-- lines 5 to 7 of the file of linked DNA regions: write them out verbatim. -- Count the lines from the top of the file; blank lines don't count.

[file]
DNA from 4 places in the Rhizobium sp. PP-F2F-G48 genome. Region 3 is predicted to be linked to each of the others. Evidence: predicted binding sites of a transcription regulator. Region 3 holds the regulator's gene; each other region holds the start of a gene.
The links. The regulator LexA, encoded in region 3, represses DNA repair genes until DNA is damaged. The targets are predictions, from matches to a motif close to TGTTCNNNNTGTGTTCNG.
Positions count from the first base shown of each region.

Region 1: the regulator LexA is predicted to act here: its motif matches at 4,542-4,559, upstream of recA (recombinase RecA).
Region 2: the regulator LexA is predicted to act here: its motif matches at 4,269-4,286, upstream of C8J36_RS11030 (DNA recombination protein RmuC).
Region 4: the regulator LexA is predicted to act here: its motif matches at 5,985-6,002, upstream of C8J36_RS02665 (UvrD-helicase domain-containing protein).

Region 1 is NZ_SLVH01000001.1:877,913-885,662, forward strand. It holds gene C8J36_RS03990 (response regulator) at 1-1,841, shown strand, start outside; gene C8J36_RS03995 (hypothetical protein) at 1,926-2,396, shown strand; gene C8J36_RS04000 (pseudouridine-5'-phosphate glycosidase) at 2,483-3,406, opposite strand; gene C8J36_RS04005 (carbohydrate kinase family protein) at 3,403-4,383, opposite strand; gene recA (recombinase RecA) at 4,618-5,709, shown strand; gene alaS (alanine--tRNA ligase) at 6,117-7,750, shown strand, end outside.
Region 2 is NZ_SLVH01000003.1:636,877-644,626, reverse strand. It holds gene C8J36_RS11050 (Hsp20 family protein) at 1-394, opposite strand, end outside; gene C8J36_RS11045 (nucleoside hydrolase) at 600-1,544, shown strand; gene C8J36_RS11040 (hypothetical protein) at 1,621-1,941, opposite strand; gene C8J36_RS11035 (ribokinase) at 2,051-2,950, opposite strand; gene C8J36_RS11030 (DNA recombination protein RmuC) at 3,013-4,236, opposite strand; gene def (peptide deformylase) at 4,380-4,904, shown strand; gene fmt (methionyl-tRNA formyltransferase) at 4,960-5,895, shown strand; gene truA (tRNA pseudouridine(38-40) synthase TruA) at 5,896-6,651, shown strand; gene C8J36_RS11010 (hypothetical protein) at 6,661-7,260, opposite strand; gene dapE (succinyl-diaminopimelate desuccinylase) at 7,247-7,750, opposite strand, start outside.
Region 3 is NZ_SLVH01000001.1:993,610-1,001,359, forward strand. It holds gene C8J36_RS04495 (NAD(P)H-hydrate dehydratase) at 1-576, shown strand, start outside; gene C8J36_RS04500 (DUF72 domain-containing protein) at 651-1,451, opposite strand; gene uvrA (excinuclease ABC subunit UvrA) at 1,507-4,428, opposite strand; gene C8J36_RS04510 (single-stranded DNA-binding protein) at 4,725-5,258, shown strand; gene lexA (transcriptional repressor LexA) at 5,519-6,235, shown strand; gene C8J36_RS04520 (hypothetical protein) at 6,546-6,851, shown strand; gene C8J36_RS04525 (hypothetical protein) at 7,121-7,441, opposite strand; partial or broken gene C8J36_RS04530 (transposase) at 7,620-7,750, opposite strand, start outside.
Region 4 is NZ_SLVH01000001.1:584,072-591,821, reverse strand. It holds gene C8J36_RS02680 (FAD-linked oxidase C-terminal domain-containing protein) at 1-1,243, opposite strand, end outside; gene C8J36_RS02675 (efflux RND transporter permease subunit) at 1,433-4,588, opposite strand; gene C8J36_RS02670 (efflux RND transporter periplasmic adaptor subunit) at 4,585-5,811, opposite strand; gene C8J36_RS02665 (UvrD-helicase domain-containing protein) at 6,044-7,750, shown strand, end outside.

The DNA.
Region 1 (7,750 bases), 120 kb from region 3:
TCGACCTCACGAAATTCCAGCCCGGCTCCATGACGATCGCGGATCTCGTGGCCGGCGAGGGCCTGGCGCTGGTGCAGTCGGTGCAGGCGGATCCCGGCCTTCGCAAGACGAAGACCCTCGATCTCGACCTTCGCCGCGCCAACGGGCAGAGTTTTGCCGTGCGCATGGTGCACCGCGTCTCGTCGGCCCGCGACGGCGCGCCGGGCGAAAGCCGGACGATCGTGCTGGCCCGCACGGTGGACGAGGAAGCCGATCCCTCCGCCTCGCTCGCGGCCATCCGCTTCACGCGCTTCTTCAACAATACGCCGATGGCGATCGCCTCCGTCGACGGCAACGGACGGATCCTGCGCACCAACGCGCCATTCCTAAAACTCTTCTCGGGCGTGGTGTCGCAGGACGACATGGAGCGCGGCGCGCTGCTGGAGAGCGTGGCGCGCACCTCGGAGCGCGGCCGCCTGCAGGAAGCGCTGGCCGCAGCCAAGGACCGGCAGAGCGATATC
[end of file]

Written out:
Region 2: the regulator LexA is predicted to act here: its motif matches at 4,269-4,286, upstream of C8J36_RS11030 (DNA recombination protein RmuC).
Region 4: the regulator LexA is predicted to act here: its motif matches at 5,985-6,002, upstream of C8J36_RS02665 (UvrD-helicase domain-containing protein).

Region 1 is NZ_SLVH01000001.1:877,913-885,662, forward strand. It holds gene C8J36_RS03990 (response regulator) at 1-1,841, shown strand, start outside; gene C8J36_RS03995 (hypothetical protein) at 1,926-2,396, shown strand; gene C8J36_RS04000 (pseudouridine-5'-phosphate glycosidase) at 2,483-3,406, opposite strand; gene C8J36_RS04005 (carbohydrate kinase family protein) at 3,403-4,383, opposite strand; gene recA (recombinase RecA) at 4,618-5,709, shown strand; gene alaS (alanine--tRNA ligase) at 6,117-7,750, shown strand, end outside.